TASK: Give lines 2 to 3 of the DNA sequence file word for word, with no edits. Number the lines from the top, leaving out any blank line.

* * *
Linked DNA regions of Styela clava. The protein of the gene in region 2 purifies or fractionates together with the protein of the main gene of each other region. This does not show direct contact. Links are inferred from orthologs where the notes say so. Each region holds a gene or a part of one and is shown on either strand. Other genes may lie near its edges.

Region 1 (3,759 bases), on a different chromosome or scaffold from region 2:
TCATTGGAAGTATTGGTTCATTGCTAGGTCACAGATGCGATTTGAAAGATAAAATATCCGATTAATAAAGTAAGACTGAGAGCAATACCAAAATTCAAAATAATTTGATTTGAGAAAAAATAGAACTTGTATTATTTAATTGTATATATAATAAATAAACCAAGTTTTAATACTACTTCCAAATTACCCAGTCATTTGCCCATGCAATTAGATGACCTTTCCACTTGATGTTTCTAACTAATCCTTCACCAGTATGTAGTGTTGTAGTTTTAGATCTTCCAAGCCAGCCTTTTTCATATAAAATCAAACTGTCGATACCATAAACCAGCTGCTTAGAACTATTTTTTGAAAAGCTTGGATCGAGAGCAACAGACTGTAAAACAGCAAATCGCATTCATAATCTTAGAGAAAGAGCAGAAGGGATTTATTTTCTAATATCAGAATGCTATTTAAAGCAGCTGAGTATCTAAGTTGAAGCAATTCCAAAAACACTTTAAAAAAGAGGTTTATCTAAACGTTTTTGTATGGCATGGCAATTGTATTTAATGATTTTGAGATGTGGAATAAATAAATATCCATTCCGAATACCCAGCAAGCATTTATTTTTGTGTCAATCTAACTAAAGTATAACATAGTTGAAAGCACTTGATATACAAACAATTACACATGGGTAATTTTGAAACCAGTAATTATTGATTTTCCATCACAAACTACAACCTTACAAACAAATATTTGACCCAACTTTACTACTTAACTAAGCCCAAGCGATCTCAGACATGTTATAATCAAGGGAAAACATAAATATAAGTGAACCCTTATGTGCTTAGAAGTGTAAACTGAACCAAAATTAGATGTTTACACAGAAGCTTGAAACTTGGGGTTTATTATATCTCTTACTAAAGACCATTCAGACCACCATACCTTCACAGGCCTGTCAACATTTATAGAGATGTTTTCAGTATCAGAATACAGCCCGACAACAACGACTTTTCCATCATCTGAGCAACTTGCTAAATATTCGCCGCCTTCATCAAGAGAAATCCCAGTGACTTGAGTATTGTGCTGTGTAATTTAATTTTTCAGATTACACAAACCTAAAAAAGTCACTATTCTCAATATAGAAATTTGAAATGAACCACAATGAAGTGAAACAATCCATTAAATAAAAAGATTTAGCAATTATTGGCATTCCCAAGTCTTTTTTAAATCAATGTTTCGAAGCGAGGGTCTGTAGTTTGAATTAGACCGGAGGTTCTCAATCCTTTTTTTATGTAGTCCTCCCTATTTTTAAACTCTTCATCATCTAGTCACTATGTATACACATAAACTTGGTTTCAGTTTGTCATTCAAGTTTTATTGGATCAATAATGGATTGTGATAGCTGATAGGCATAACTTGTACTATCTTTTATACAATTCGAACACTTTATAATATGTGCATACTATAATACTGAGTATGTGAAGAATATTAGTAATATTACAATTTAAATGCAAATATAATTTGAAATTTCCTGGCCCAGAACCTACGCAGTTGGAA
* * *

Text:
Region 1 (3,759 bases), on a different chromosome or scaffold from region 2:
TCATTGGAAGTATTGGTTCATTGCTAGGTCACAGATGCGATTTGAAAGATAAAATATCCGATTAATAAAGTAAGACTGAGAGCAATACCAAAATTCAAAATAATTTGATTTGAGAAAAAATAGAACTTGTATTATTTAATTGTATATATAATAAATAAACCAAGTTTTAATACTACTTCCAAATTACCCAGTCATTTGCCCATGCAATTAGATGACCTTTCCACTTGATGTTTCTAACTAATCCTTCACCAGTATGTAGTGTTGTAGTTTTAGATCTTCCAAGCCAGCCTTTTTCATATAAAATCAAACTGTCGATACCATAAACCAGCTGCTTAGAACTATTTTTTGAAAAGCTTGGATCGAGAGCAACAGACTGTAAAACAGCAAATCGCATTCATAATCTTAGAGAAAGAGCAGAAGGGATTTATTTTCTAATATCAGAATGCTATTTAAAGCAGCTGAGTATCTAAGTTGAAGCAATTCCAAAAACACTTTAAAAAAGAGGTTTATCTAAACGTTTTTGTATGGCATGGCAATTGTATTTAATGATTTTGAGATGTGGAATAAATAAATATCCATTCCGAATACCCAGCAAGCATTTATTTTTGTGTCAATCTAACTAAAGTATAACATAGTTGAAAGCACTTGATATACAAACAATTACACATGGGTAATTTTGAAACCAGTAATTATTGATTTTCCATCACAAACTACAACCTTACAAACAAATATTTGACCCAACTTTACTACTTAACTAAGCCCAAGCGATCTCAGACATGTTATAATCAAGGGAAAACATAAATATAAGTGAACCCTTATGTGCTTAGAAGTGTAAACTGAACCAAAATTAGATGTTTACACAGAAGCTTGAAACTTGGGGTTTATTATATCTCTTACTAAAGACCATTCAGACCACCATACCTTCACAGGCCTGTCAACATTTATAGAGATGTTTTCAGTATCAGAATACAGCCCGACAACAACGACTTTTCCATCATCTGAGCAACTTGCTAAATATTCGCCGCCTTCATCAAGAGAAATCCCAGTGACTTGAGTATTGTGCTGTGTAATTTAATTTTTCAGATTACACAAACCTAAAAAAGTCACTATTCTCAATATAGAAATTTGAAATGAACCACAATGAAGTGAAACAATCCATTAAATAAAAAGATTTAGCAATTATTGGCATTCCCAAGTCTTTTTTAAATCAATGTTTCGAAGCGAGGGTCTGTAGTTTGAATTAGACCGGAGGTTCTCAATCCTTTTTTTATGTAGTCCTCCCTATTTTTAAACTCTTCATCATCTAGTCACTATGTATACACATAAACTTGGTTTCAGTTTGTCATTCAAGTTTTATTGGATCAATAATGGATTGTGATAGCTGATAGGCATAACTTGTACTATCTTTTATACAATTCGAACACTTTATAATATGTGCATACTATAATACTGAGTATGTGAAGAATATTAGTAATATTACAATTTAAATGCAAATATAATTTGAAATTTCCTGGCCCAGAACCTACGCAGTTGGAA